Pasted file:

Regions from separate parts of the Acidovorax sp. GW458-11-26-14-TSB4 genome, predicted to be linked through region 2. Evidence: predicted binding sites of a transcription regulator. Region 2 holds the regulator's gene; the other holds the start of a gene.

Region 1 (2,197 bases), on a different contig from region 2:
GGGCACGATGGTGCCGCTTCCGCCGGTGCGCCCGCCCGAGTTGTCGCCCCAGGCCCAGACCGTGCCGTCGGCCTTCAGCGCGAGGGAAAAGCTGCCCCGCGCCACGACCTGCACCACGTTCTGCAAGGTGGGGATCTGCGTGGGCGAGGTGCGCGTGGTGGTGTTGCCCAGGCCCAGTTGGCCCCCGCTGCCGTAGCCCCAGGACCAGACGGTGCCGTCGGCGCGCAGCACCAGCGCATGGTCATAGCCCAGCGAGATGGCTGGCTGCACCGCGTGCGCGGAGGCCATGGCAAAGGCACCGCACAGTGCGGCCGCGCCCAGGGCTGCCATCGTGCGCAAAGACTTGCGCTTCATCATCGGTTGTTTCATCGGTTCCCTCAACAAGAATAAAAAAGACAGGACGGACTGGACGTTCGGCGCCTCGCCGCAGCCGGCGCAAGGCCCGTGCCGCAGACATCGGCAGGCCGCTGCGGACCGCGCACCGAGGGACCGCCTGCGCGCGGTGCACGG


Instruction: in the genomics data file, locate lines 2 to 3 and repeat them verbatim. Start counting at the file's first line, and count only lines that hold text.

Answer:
Region 1 (2,197 bases), on a different contig from region 2:
GGGCACGATGGTGCCGCTTCCGCCGGTGCGCCCGCCCGAGTTGTCGCCCCAGGCCCAGACCGTGCCGTCGGCCTTCAGCGCGAGGGAAAAGCTGCCCCGCGCCACGACCTGCACCACGTTCTGCAAGGTGGGGATCTGCGTGGGCGAGGTGCGCGTGGTGGTGTTGCCCAGGCCCAGTTGGCCCCCGCTGCCGTAGCCCCAGGACCAGACGGTGCCGTCGGCGCGCAGCACCAGCGCATGGTCATAGCCCAGCGAGATGGCTGGCTGCACCGCGTGCGCGGAGGCCATGGCAAAGGCACCGCACAGTGCGGCCGCGCCCAGGGCTGCCATCGTGCGCAAAGACTTGCGCTTCATCATCGGTTGTTTCATCGGTTCCCTCAACAAGAATAAAAAAGACAGGACGGACTGGACGTTCGGCGCCTCGCCGCAGCCGGCGCAAGGCCCGTGCCGCAGACATCGGCAGGCCGCTGCGGACCGCGCACCGAGGGACCGCCTGCGCGCGGTGCACGG